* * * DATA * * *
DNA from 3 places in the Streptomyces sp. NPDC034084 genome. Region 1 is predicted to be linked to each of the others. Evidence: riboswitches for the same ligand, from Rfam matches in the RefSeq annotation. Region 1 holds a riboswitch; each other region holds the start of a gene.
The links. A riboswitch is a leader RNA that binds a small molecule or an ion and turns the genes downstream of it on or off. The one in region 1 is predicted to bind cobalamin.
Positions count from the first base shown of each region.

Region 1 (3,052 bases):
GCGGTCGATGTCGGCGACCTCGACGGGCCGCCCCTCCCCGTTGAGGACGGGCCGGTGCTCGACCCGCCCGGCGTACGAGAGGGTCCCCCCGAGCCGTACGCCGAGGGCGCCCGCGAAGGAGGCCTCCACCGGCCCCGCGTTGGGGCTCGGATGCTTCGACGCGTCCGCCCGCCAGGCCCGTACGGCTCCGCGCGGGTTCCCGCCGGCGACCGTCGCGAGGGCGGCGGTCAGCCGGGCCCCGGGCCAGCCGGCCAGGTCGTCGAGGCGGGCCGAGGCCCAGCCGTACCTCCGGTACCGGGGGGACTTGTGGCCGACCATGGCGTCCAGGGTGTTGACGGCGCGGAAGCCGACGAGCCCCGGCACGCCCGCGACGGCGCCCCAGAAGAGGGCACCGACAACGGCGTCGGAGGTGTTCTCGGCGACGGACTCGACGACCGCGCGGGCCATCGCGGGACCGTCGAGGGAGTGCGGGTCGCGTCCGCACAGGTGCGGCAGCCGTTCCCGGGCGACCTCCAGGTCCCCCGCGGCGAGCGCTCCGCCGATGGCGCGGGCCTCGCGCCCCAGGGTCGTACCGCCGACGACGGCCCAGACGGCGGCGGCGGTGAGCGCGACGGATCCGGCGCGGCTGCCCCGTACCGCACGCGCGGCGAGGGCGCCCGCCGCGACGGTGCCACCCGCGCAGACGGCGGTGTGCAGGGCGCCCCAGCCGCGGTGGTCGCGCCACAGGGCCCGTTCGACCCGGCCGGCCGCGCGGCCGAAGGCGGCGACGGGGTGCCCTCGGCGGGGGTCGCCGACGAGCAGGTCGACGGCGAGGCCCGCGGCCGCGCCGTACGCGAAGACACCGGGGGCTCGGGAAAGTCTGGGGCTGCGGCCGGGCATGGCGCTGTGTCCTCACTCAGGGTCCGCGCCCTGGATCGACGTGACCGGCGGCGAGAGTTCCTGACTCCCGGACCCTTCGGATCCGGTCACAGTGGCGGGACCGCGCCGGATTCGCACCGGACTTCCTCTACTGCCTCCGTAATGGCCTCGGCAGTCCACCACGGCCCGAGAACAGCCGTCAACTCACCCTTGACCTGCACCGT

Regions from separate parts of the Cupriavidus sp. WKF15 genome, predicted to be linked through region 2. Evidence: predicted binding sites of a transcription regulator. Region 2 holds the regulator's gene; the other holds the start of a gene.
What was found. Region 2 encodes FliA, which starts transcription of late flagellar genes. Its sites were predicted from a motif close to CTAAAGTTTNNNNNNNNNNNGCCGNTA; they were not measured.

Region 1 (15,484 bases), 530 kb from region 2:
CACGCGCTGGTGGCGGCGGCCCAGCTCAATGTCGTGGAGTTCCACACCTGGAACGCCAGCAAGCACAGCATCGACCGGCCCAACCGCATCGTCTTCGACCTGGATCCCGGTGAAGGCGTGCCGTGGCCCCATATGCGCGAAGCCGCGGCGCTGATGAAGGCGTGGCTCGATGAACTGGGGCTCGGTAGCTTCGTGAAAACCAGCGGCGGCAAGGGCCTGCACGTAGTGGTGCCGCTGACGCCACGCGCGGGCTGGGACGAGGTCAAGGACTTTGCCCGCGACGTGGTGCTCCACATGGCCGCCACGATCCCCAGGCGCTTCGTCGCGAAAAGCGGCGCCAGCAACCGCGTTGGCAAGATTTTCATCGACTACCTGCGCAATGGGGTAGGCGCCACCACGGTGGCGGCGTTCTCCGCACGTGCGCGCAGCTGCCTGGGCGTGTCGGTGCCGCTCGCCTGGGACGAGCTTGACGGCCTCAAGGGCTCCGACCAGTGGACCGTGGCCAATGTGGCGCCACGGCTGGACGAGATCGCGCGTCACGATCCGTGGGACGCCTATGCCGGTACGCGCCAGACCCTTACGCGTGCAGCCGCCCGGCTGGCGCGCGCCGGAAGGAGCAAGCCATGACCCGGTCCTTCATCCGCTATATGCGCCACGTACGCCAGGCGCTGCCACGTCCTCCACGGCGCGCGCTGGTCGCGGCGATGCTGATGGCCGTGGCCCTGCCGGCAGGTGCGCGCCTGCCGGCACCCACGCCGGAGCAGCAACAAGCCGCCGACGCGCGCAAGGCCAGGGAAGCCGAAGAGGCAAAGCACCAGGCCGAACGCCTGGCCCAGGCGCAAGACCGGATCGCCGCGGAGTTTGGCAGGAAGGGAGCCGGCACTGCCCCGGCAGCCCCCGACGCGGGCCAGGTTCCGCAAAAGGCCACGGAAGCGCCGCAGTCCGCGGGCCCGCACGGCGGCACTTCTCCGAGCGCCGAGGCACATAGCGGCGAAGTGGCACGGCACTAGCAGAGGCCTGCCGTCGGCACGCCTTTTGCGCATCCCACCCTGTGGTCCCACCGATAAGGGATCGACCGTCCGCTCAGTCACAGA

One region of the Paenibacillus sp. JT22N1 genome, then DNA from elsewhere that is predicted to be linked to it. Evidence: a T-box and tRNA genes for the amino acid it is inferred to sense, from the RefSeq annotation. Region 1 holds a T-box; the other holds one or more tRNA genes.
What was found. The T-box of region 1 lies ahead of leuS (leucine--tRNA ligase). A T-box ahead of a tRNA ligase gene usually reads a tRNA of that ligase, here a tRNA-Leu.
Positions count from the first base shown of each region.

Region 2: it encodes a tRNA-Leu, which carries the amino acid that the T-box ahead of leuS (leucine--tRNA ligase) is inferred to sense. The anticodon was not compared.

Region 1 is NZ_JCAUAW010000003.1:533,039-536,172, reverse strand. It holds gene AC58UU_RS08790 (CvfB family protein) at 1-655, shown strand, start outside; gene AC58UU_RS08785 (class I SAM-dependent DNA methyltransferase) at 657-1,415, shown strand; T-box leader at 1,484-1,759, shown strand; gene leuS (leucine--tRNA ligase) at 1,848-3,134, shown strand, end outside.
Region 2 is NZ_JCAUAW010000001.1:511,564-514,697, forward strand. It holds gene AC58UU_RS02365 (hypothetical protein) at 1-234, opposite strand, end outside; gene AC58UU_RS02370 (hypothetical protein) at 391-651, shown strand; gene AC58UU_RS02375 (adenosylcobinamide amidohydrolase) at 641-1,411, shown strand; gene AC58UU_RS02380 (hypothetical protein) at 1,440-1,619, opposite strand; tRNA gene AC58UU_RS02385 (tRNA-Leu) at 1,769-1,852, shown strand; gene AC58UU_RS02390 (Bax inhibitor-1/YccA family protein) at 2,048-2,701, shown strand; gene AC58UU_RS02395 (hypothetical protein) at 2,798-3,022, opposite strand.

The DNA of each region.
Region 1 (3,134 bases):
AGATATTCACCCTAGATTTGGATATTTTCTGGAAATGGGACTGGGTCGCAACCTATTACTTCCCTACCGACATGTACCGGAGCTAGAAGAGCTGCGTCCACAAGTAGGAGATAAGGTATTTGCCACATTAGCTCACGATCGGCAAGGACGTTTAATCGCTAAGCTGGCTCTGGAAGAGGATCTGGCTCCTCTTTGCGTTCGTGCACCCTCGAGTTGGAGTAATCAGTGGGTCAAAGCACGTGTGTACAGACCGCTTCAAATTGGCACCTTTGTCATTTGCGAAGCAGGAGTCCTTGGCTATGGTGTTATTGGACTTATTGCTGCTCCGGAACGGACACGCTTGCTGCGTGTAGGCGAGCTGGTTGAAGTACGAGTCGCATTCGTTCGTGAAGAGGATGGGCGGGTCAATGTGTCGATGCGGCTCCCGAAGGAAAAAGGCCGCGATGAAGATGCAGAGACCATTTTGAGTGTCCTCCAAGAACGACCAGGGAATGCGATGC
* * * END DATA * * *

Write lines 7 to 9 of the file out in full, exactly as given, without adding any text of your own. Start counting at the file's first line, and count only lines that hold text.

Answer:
What was found. Region 2 encodes FliA, which starts transcription of late flagellar genes. Its sites were predicted from a motif close to CTAAAGTTTNNNNNNNNNNNGCCGNTA; they were not measured.

Region 1 (15,484 bases), 530 kb from region 2:
CACGCGCTGGTGGCGGCGGCCCAGCTCAATGTCGTGGAGTTCCACACCTGGAACGCCAGCAAGCACAGCATCGACCGGCCCAACCGCATCGTCTTCGACCTGGATCCCGGTGAAGGCGTGCCGTGGCCCCATATGCGCGAAGCCGCGGCGCTGATGAAGGCGTGGCTCGATGAACTGGGGCTCGGTAGCTTCGTGAAAACCAGCGGCGGCAAGGGCCTGCACGTAGTGGTGCCGCTGACGCCACGCGCGGGCTGGGACGAGGTCAAGGACTTTGCCCGCGACGTGGTGCTCCACATGGCCGCCACGATCCCCAGGCGCTTCGTCGCGAAAAGCGGCGCCAGCAACCGCGTTGGCAAGATTTTCATCGACTACCTGCGCAATGGGGTAGGCGCCACCACGGTGGCGGCGTTCTCCGCACGTGCGCGCAGCTGCCTGGGCGTGTCGGTGCCGCTCGCCTGGGACGAGCTTGACGGCCTCAAGGGCTCCGACCAGTGGACCGTGGCCAATGTGGCGCCACGGCTGGACGAGATCGCGCGTCACGATCCGTGGGACGCCTATGCCGGTACGCGCCAGACCCTTACGCGTGCAGCCGCCCGGCTGGCGCGCGCCGGAAGGAGCAAGCCATGACCCGGTCCTTCATCCGCTATATGCGCCACGTACGCCAGGCGCTGCCACGTCCTCCACGGCGCGCGCTGGTCGCGGCGATGCTGATGGCCGTGGCCCTGCCGGCAGGTGCGCGCCTGCCGGCACCCACGCCGGAGCAGCAACAAGCCGCCGACGCGCGCAAGGCCAGGGAAGCCGAAGAGGCAAAGCACCAGGCCGAACGCCTGGCCCAGGCGCAAGACCGGATCGCCGCGGAGTTTGGCAGGAAGGGAGCCGGCACTGCCCCGGCAGCCCCCGACGCGGGCCAGGTTCCGCAAAAGGCCACGGAAGCGCCGCAGTCCGCGGGCCCGCACGGCGGCACTTCTCCGAGCGCCGAGGCACATAGCGGCGAAGTGGCACGGCACTAGCAGAGGCCTGCCGTCGGCACGCCTTTTGCGCATCCCACCCTGTGGTCCCACCGATAAGGGATCGACCGTCCGCTCAGTCACAGA